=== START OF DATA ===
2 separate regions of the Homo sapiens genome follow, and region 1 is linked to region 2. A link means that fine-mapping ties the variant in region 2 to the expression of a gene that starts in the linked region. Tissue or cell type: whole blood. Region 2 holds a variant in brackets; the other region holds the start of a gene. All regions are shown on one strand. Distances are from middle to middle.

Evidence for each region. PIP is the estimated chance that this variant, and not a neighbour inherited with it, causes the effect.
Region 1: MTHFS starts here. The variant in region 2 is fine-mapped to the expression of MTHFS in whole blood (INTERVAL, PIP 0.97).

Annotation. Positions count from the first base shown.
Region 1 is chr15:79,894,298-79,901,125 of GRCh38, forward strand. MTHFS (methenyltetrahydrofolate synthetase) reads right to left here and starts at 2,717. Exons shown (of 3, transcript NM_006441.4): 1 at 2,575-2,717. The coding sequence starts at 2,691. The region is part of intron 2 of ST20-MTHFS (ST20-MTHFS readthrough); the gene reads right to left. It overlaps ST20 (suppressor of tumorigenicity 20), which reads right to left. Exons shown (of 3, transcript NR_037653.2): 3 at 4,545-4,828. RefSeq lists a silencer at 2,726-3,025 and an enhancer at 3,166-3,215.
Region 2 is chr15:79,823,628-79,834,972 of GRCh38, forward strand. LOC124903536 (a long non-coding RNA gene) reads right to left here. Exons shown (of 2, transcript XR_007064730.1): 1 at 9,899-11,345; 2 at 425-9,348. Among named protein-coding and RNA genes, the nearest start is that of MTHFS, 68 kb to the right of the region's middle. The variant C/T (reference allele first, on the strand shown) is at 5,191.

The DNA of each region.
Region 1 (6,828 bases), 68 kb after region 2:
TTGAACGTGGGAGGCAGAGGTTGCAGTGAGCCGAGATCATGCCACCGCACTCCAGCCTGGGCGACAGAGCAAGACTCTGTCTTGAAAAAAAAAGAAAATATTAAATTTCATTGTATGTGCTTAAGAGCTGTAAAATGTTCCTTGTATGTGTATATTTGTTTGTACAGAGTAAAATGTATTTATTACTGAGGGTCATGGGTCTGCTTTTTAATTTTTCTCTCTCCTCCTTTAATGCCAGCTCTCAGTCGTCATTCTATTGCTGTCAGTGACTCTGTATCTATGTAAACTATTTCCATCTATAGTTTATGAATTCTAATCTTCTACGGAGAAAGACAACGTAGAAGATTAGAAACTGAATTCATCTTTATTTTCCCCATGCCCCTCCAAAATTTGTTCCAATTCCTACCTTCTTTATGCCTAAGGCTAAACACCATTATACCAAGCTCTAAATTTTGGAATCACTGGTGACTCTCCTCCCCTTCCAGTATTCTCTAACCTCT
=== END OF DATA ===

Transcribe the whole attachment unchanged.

2 separate regions of the Homo sapiens genome follow, and region 1 is linked to region 2. A link means that fine-mapping ties the variant in region 2 to the expression of a gene that starts in the linked region. Tissue or cell type: whole blood. Region 2 holds a variant in brackets; the other region holds the start of a gene. All regions are shown on one strand. Distances are from middle to middle.

Evidence for each region. PIP is the estimated chance that this variant, and not a neighbour inherited with it, causes the effect.
Region 1: MTHFS starts here. The variant in region 2 is fine-mapped to the expression of MTHFS in whole blood (INTERVAL, PIP 0.97).

Annotation. Positions count from the first base shown.
Region 1 is chr15:79,894,298-79,901,125 of GRCh38, forward strand. MTHFS (methenyltetrahydrofolate synthetase) reads right to left here and starts at 2,717. Exons shown (of 3, transcript NM_006441.4): 1 at 2,575-2,717. The coding sequence starts at 2,691. The region is part of intron 2 of ST20-MTHFS (ST20-MTHFS readthrough); the gene reads right to left. It overlaps ST20 (suppressor of tumorigenicity 20), which reads right to left. Exons shown (of 3, transcript NR_037653.2): 3 at 4,545-4,828. RefSeq lists a silencer at 2,726-3,025 and an enhancer at 3,166-3,215.
Region 2 is chr15:79,823,628-79,834,972 of GRCh38, forward strand. LOC124903536 (a long non-coding RNA gene) reads right to left here. Exons shown (of 2, transcript XR_007064730.1): 1 at 9,899-11,345; 2 at 425-9,348. Among named protein-coding and RNA genes, the nearest start is that of MTHFS, 68 kb to the right of the region's middle. The variant C/T (reference allele first, on the strand shown) is at 5,191.

The DNA of each region.
Region 1 (6,828 bases), 68 kb after region 2:
TTGAACGTGGGAGGCAGAGGTTGCAGTGAGCCGAGATCATGCCACCGCACTCCAGCCTGGGCGACAGAGCAAGACTCTGTCTTGAAAAAAAAAGAAAATATTAAATTTCATTGTATGTGCTTAAGAGCTGTAAAATGTTCCTTGTATGTGTATATTTGTTTGTACAGAGTAAAATGTATTTATTACTGAGGGTCATGGGTCTGCTTTTTAATTTTTCTCTCTCCTCCTTTAATGCCAGCTCTCAGTCGTCATTCTATTGCTGTCAGTGACTCTGTATCTATGTAAACTATTTCCATCTATAGTTTATGAATTCTAATCTTCTACGGAGAAAGACAACGTAGAAGATTAGAAACTGAATTCATCTTTATTTTCCCCATGCCCCTCCAAAATTTGTTCCAATTCCTACCTTCTTTATGCCTAAGGCTAAACACCATTATACCAAGCTCTAAATTTTGGAATCACTGGTGACTCTCCTCCCCTTCCAGTATTCTCTAACCTCT